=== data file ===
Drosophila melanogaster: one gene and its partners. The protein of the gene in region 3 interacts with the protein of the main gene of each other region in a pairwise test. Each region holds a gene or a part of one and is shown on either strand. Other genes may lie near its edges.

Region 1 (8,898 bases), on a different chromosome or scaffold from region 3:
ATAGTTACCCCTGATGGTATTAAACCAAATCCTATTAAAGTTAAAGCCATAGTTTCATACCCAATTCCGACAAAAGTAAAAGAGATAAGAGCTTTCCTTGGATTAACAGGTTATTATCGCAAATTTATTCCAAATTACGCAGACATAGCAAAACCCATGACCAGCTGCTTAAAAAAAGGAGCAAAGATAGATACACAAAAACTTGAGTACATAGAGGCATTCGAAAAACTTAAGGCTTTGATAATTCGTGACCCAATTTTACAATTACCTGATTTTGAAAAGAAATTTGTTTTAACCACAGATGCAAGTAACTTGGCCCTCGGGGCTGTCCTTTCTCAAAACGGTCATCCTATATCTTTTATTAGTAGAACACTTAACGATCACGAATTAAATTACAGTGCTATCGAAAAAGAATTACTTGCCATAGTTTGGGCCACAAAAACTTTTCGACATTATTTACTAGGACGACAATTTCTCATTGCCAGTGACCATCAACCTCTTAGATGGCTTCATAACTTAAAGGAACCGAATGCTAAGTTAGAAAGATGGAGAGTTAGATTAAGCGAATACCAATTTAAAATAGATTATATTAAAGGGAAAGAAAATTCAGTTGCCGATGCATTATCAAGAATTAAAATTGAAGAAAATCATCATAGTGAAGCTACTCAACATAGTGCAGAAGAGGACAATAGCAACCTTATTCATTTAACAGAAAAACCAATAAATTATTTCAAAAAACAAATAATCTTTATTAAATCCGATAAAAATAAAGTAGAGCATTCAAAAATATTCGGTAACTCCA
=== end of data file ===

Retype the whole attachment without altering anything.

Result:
Drosophila melanogaster: one gene and its partners. The protein of the gene in region 3 interacts with the protein of the main gene of each other region in a pairwise test. Each region holds a gene or a part of one and is shown on either strand. Other genes may lie near its edges.

Region 1 (8,898 bases), on a different chromosome or scaffold from region 3:
ATAGTTACCCCTGATGGTATTAAACCAAATCCTATTAAAGTTAAAGCCATAGTTTCATACCCAATTCCGACAAAAGTAAAAGAGATAAGAGCTTTCCTTGGATTAACAGGTTATTATCGCAAATTTATTCCAAATTACGCAGACATAGCAAAACCCATGACCAGCTGCTTAAAAAAAGGAGCAAAGATAGATACACAAAAACTTGAGTACATAGAGGCATTCGAAAAACTTAAGGCTTTGATAATTCGTGACCCAATTTTACAATTACCTGATTTTGAAAAGAAATTTGTTTTAACCACAGATGCAAGTAACTTGGCCCTCGGGGCTGTCCTTTCTCAAAACGGTCATCCTATATCTTTTATTAGTAGAACACTTAACGATCACGAATTAAATTACAGTGCTATCGAAAAAGAATTACTTGCCATAGTTTGGGCCACAAAAACTTTTCGACATTATTTACTAGGACGACAATTTCTCATTGCCAGTGACCATCAACCTCTTAGATGGCTTCATAACTTAAAGGAACCGAATGCTAAGTTAGAAAGATGGAGAGTTAGATTAAGCGAATACCAATTTAAAATAGATTATATTAAAGGGAAAGAAAATTCAGTTGCCGATGCATTATCAAGAATTAAAATTGAAGAAAATCATCATAGTGAAGCTACTCAACATAGTGCAGAAGAGGACAATAGCAACCTTATTCATTTAACAGAAAAACCAATAAATTATTTCAAAAAACAAATAATCTTTATTAAATCCGATAAAAATAAAGTAGAGCATTCAAAAATATTCGGTAACTCCA